While implant dentures or implant-supported dentures offer a solution for those who suffer from ill-fitting removable dentures, there are still potential risks and complications. Loose-fitting denture bases often result in discomfort and altered speaking and eating habits. Additionally, foreign body reactions due to the metal implants can quickly develop over time and infection of the surrounding tissue. A qualified healthcare professional should continually monitor treatment for complications associated with implant dentures to ensure proper fit and support without pain or other adverse effects.

Poor Retention of the Prosthesis

Poor prosthesis retention is one of the primary complications associated with implant dentures/implant-supported dentures due to an inadequate connection between the implant abutment and the prosthetic superstructure. This could be caused by something as simple as an incorrect position of the screw in its abutment, making it difficult to secure and compromising effective placement. The issue can also be compounded due to too much cement being used, leading to an excessive thickness of the luting material causing gap formation between the tissues and prosthetic, resulting in a poor fit. Unhealthy soft tissues surrounding the implant can also contribute to reduced fitting accuracy and overall marginal integrity of the prosthesis. Therefore, proper evaluation of patient health during pre-operative preparation stages should be considered when planning treatment.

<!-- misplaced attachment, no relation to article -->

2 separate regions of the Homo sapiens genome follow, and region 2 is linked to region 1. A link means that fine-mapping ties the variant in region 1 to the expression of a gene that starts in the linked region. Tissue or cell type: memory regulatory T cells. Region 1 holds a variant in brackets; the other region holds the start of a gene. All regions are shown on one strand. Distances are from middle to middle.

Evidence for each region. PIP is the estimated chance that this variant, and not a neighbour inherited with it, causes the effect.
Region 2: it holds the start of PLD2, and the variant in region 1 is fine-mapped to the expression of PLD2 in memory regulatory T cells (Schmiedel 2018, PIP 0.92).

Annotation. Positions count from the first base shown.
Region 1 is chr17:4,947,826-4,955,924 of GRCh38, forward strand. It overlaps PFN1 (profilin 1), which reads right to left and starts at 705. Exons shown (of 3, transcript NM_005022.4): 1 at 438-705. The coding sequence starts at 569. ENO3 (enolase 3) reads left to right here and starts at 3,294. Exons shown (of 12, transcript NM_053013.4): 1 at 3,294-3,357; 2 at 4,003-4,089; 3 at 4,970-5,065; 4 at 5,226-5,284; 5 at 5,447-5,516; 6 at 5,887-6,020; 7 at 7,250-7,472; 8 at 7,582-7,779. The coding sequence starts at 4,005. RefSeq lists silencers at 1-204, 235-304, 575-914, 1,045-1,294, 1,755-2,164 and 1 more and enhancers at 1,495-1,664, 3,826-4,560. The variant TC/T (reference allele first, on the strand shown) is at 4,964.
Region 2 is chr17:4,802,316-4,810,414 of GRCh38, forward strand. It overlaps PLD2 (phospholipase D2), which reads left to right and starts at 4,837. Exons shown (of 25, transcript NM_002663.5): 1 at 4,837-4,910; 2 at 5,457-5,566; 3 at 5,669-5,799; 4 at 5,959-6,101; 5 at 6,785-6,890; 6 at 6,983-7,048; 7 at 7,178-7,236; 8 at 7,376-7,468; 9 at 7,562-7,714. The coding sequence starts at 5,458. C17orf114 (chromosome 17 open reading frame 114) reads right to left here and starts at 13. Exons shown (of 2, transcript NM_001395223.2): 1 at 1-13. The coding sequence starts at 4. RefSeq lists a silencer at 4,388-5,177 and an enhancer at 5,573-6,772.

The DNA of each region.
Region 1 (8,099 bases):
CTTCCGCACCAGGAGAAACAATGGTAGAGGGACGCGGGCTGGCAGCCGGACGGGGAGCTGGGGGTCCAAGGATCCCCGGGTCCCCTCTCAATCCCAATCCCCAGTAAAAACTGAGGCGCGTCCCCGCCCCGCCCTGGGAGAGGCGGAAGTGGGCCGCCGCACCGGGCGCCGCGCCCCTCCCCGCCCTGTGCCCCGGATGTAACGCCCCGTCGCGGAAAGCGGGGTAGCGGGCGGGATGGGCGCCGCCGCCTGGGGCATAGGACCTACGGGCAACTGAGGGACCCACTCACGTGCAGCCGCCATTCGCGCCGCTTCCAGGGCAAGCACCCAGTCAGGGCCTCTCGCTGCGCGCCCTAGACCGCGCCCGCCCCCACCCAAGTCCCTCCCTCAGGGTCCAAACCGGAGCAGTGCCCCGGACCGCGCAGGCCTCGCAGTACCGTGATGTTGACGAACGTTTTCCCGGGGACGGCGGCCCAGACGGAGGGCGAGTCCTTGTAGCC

Conclusion

As we have seen, implant-supported dentures can come with potential complications. However, when it comes to the benefits associated with implant-supported dentures, the positive impacts far outweigh any risks and make it a worthwhile investment for those seeking a comfortable, secure restoration solution. Furthermore, implants are especially beneficial if you require full-arch replacement denture solutions since they provide enhanced anchoring and stability compared to traditional dentures. Consider speaking with an experienced dental professional at Full Arch Center, located in Sacramento, to learn more about implant-supported denture solutions. Contact us today so you can decide how best to restore your smile.